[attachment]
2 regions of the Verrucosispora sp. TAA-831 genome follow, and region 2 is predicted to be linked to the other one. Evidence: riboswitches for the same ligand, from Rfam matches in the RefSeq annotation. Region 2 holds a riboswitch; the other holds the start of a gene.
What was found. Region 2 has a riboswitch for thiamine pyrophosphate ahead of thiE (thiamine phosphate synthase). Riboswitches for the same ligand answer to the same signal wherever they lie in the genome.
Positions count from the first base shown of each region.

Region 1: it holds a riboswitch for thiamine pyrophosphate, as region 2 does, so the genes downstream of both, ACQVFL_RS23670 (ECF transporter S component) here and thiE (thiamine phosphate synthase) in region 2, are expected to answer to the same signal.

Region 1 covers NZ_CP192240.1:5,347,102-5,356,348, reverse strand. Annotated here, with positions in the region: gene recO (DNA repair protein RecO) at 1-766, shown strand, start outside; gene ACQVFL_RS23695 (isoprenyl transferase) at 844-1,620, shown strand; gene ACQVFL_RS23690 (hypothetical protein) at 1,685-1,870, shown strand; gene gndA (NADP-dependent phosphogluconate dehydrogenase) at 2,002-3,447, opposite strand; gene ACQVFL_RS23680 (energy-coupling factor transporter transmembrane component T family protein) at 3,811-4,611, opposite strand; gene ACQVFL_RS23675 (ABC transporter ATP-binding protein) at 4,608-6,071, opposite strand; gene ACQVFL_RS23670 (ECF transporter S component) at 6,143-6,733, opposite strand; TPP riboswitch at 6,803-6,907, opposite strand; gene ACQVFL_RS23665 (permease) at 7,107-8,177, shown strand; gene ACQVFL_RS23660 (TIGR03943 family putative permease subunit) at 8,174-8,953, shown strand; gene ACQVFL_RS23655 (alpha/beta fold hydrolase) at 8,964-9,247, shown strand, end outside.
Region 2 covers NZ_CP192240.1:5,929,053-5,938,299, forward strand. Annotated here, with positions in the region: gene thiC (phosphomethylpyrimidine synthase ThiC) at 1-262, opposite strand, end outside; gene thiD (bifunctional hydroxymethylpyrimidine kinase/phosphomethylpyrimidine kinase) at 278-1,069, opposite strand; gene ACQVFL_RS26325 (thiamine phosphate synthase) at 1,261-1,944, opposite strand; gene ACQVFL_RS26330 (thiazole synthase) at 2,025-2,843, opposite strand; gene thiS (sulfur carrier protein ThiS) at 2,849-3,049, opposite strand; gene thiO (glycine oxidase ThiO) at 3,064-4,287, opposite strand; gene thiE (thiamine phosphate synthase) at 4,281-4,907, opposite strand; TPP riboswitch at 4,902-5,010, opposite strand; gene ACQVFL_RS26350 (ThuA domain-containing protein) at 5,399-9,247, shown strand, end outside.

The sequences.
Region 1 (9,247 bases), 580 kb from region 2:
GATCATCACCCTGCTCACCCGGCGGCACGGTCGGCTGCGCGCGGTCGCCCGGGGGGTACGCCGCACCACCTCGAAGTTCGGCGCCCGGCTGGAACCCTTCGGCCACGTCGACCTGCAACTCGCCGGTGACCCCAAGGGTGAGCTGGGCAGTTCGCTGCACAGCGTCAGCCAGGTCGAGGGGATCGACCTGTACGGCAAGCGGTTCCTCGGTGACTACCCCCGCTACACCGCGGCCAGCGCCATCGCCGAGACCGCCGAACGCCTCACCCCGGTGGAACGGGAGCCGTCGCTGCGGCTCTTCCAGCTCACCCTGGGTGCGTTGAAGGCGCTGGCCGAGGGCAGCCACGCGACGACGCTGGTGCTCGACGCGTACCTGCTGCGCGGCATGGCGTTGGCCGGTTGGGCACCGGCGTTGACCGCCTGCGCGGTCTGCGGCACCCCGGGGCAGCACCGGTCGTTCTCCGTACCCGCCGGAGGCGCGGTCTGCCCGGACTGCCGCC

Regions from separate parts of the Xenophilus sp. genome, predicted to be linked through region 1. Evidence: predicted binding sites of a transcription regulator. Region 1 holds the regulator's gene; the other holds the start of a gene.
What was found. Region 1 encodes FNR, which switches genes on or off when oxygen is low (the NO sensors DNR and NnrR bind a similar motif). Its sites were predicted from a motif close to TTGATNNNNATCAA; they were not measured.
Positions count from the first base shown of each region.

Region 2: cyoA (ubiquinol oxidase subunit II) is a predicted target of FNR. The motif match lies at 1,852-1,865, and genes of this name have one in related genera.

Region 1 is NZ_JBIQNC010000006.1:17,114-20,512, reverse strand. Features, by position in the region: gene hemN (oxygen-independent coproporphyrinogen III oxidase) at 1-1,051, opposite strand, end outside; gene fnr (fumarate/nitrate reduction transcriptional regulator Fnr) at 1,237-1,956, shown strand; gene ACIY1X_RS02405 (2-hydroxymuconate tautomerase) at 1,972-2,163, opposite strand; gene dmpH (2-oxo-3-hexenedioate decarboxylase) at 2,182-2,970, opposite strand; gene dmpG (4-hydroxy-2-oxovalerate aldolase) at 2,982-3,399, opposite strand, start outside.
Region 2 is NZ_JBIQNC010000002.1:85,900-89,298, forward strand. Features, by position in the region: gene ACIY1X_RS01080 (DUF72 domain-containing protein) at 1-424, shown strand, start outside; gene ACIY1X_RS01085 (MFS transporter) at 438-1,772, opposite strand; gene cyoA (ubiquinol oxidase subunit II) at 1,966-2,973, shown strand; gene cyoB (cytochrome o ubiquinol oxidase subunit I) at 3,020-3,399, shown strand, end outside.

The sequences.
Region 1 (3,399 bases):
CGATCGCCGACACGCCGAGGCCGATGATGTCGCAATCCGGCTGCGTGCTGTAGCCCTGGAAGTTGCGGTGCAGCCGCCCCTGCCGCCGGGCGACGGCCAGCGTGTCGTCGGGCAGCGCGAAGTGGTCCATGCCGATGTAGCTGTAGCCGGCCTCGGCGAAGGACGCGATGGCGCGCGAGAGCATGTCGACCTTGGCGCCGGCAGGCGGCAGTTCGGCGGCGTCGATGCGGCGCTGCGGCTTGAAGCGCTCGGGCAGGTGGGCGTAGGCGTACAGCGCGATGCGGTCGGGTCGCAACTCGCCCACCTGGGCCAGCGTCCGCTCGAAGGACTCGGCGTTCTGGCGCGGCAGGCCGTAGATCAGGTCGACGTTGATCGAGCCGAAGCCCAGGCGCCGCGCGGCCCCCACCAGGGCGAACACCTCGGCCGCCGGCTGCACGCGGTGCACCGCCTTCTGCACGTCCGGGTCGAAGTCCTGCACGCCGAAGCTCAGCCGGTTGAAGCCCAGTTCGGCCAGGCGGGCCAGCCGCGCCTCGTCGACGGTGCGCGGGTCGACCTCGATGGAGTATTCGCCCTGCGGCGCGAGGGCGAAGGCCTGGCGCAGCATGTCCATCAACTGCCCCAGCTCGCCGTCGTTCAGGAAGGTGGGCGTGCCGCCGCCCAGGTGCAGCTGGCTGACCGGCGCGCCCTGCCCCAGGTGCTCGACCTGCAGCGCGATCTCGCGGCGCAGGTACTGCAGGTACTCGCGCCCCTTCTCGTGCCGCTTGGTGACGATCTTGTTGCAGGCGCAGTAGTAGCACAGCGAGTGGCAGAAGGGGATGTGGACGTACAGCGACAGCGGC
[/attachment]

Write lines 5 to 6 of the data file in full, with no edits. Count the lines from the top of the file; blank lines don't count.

Region 1 covers NZ_CP192240.1:5,347,102-5,356,348, reverse strand. Annotated here, with positions in the region: gene recO (DNA repair protein RecO) at 1-766, shown strand, start outside; gene ACQVFL_RS23695 (isoprenyl transferase) at 844-1,620, shown strand; gene ACQVFL_RS23690 (hypothetical protein) at 1,685-1,870, shown strand; gene gndA (NADP-dependent phosphogluconate dehydrogenase) at 2,002-3,447, opposite strand; gene ACQVFL_RS23680 (energy-coupling factor transporter transmembrane component T family protein) at 3,811-4,611, opposite strand; gene ACQVFL_RS23675 (ABC transporter ATP-binding protein) at 4,608-6,071, opposite strand; gene ACQVFL_RS23670 (ECF transporter S component) at 6,143-6,733, opposite strand; TPP riboswitch at 6,803-6,907, opposite strand; gene ACQVFL_RS23665 (permease) at 7,107-8,177, shown strand; gene ACQVFL_RS23660 (TIGR03943 family putative permease subunit) at 8,174-8,953, shown strand; gene ACQVFL_RS23655 (alpha/beta fold hydrolase) at 8,964-9,247, shown strand, end outside.
Region 2 covers NZ_CP192240.1:5,929,053-5,938,299, forward strand. Annotated here, with positions in the region: gene thiC (phosphomethylpyrimidine synthase ThiC) at 1-262, opposite strand, end outside; gene thiD (bifunctional hydroxymethylpyrimidine kinase/phosphomethylpyrimidine kinase) at 278-1,069, opposite strand; gene ACQVFL_RS26325 (thiamine phosphate synthase) at 1,261-1,944, opposite strand; gene ACQVFL_RS26330 (thiazole synthase) at 2,025-2,843, opposite strand; gene thiS (sulfur carrier protein ThiS) at 2,849-3,049, opposite strand; gene thiO (glycine oxidase ThiO) at 3,064-4,287, opposite strand; gene thiE (thiamine phosphate synthase) at 4,281-4,907, opposite strand; TPP riboswitch at 4,902-5,010, opposite strand; gene ACQVFL_RS26350 (ThuA domain-containing protein) at 5,399-9,247, shown strand, end outside.